THE HISTORY AND LITERATURE OF THE ANCIENT EGYPTIAN AND COPTIC LANGUAGES

by Dr. Boulos Ayad Ayad
Department of Anthropology
University of Colorado
Boulder, CO
September 2001
original document may be found at http://www.amcoptic.org


The Origin of the Coptic Language

Semitic or Hemitic: The ancient Egyptian language, which was the origin of the Coptic language, was one of the groups of languages scholars have classified as Hemito- Semitic.1 This classification includes as well ancient Egyptian, Semitic, Berber, and Cushitic. The philologists who agree with this classification discovered that the ancient Egyptian language consisted of two elements: Semitic and Hemitic, or Indian-European. Other scholars believe that the language tended to be of the Semitic group because there was a great similarity between the Semitic and ancient Egyptian languages. At this time, there is no definite answer as to which group is related.2

The Ancient Egyptian Literature: The ancient Egyptian language has its own grammar and literature. Many thousands of distinct texts were left on their pyramids, temples, tombs, obelisks, statues, ostraca, stela, papyri, sarcophagi, coffins, vessels, and different objects. Theses texts can be classified as follow: funeral, military, political, daily life, stories, morals, principles, and instructions, hymns, religious and ritual, and historical.

Stages of the Ancient Egyptian Language: Ancient Egyptian evolved in various stages. It was used from Dynasties I-VIII or from 3180 to 2240 B.C. The writing/inscriptions included the pyramid texts, official documents, formal funerary formulae, tomb inscriptions, and some biographical texts. This stage continued with little modification to the second stage, considered the Middle Egyptian, from Dynasties IX-XI or 2240-1990 B.C. Middle Egyptian was “later contaminated with popular elements. In the later form it survived for some monumental and literary purposes right down to Greco-Roman times, while the earlier form was retained as the religious language.”3 Late Egyptian, from Dynasties XVIII-XXIV (1573 to 715 B.C.), included business documents, letters, stories, literary compositions, and official monuments related to Dynasty XIX and later. In addition to few texts, “wherein the vernacular shows itself unmixed with the ‘classical’ idiom of Middle Egypt,” different non-Egyptian vocabulary appeared in this Late Egyptian stage.4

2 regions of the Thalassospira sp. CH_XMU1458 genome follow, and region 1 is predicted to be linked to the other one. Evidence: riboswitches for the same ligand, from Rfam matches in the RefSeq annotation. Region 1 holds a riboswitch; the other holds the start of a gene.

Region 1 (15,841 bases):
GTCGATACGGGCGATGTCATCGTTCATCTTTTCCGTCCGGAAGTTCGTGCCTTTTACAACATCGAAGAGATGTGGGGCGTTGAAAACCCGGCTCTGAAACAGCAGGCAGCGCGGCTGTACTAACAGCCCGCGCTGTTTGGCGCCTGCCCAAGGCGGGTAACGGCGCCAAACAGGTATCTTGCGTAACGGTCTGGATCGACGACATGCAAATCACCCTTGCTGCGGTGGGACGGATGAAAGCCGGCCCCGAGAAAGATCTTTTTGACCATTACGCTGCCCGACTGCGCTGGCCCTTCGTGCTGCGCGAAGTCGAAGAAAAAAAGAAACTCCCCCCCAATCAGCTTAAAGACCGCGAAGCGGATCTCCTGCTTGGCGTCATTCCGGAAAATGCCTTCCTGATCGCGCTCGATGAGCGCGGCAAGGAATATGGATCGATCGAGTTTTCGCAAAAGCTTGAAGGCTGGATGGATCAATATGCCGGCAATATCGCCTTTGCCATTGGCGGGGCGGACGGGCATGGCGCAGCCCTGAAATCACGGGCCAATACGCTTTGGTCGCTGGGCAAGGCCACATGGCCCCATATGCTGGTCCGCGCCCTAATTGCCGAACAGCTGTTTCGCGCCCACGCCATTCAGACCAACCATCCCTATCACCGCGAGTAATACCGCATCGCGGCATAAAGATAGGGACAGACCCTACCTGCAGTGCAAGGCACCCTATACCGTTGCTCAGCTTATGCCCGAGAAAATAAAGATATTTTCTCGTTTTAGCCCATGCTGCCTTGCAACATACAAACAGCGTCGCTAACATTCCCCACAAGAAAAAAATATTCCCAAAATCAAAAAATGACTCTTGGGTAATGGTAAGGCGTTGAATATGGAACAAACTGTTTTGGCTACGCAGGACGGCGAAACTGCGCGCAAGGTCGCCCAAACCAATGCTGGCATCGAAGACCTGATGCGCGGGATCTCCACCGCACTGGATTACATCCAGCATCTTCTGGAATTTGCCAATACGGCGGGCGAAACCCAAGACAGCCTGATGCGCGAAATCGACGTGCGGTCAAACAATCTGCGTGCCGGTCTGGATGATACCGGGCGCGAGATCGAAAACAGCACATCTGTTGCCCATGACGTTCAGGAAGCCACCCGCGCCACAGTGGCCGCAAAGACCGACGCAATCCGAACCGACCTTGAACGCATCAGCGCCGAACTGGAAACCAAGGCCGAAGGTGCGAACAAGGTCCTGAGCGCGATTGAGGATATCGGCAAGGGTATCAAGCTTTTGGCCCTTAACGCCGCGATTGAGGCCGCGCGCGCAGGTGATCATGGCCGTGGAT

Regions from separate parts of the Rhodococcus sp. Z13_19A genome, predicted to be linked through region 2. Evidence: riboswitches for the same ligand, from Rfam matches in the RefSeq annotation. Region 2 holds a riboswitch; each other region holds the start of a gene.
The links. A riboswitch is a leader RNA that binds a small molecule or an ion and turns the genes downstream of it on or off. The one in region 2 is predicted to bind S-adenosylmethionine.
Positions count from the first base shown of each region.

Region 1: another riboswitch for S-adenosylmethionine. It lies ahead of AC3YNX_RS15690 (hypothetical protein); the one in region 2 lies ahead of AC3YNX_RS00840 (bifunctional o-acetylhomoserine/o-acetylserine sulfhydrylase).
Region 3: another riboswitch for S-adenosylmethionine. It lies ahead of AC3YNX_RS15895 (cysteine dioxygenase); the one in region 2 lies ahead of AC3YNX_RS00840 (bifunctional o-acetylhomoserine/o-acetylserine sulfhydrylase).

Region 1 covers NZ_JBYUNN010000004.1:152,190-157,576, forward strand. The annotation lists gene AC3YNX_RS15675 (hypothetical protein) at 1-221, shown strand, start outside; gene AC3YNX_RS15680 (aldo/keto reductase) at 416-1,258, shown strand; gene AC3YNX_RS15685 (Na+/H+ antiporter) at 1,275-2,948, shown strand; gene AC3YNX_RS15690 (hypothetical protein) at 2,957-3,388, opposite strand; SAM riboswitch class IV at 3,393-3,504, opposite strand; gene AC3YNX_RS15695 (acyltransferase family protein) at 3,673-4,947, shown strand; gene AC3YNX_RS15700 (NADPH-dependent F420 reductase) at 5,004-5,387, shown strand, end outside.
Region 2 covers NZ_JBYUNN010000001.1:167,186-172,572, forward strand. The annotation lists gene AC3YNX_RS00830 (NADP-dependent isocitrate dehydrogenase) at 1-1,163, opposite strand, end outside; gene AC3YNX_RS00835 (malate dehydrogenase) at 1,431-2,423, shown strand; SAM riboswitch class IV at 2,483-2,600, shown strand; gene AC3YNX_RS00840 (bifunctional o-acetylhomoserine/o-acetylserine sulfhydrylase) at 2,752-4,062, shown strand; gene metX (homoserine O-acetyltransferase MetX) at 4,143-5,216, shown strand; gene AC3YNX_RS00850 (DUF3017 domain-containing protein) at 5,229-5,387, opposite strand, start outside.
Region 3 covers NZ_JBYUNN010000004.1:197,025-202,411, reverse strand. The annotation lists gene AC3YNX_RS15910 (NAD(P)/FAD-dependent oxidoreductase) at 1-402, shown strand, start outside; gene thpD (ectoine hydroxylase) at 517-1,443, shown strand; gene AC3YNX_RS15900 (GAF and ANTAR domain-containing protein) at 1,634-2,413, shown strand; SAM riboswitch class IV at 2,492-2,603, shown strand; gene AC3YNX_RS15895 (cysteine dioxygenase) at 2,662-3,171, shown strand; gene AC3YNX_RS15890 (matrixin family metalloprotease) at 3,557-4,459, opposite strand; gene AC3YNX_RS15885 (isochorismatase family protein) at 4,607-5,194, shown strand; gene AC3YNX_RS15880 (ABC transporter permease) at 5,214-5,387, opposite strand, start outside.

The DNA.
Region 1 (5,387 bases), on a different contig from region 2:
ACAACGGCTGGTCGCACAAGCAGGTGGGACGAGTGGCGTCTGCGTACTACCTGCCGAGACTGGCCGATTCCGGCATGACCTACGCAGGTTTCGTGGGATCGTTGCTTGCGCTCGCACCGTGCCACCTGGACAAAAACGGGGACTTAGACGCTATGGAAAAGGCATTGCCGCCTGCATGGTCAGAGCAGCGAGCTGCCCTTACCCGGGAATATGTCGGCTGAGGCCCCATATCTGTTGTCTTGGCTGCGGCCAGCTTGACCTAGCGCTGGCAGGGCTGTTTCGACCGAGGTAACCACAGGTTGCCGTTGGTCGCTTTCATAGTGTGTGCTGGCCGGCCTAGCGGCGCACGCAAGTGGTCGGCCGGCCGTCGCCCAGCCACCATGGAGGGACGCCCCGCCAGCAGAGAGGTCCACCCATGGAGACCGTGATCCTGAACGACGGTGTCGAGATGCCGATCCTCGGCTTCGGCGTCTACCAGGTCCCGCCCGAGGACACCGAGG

The Ancient Egyptian Writing: The ancient Egyptian writing began to be abandoned following the fourth and fifth century A.D. but it was used side by side with the Coptic language until the fifth century A.D. The Byzantine occupation of Egypt in the fourth century A.D. and the Arab conquest of Egypt in the seventh century A.D., followed by the widespread use of Arabic, caused the ancient Egyptian language (in Hieroglyphics, Hieratic, and Demotic) to be totally forgotten, along with its scripts.

After many centuries, writers, scholars, and amateurs began the attempt to find an explanation for the Hieroglyphic writing and to decipher the ancient Egyptian language. One of these pioneers was the Jesuit priest, Athanasius Kircher, of the 17th Century. In the 15th Century and after Horapollo tried to interpret the Hieroglyphic symbols, others copied the Hieroglyphic inscriptions from the Egyptian monuments, such as P. Lucas, R. Pococke, C. Niebuhr and other visitors to Egypt such as F.L. Norden. Through the 18th Century, few scholars succeeded Father Kircher. Among those were: A. Gordon, N. Freret, P.A.L. D’Origny, J.D. Marsham, C. de Gebelin, J.H. Schumacher, J.G. Koch, T.Ch. Tychsen and P.E. Jablonski. Also, few scholars in the 18th Century could identify the meaning of the oval as J.J. Barthélemy, de Guignes and F. Zoega.

Towards the 18th century, Napoleon Bonaparte in 1798 envaded Egypt. Pierre Françoise-Xavier Bouchard, an engineer and one of Napoleon’s officers, was engaged in cleaning the ruined Fort Rashid. In 1799 he discovered the Rosetta Stone, a slab made of basalt, which measures 3 feet 9 inches long by 2 feet 4 ½ inches wide by 11 inches thick. A copy of the inscriptions of the stone was sent by Bonaparte to Paris but the Rosetta Stone itself became the property of the British and was later housed in the British Museum in 1802. The slab was inscribed in 196 B.C. in Hieroglyphics, Demotic and Greek, during the time of Ptolemy V Epiphanies.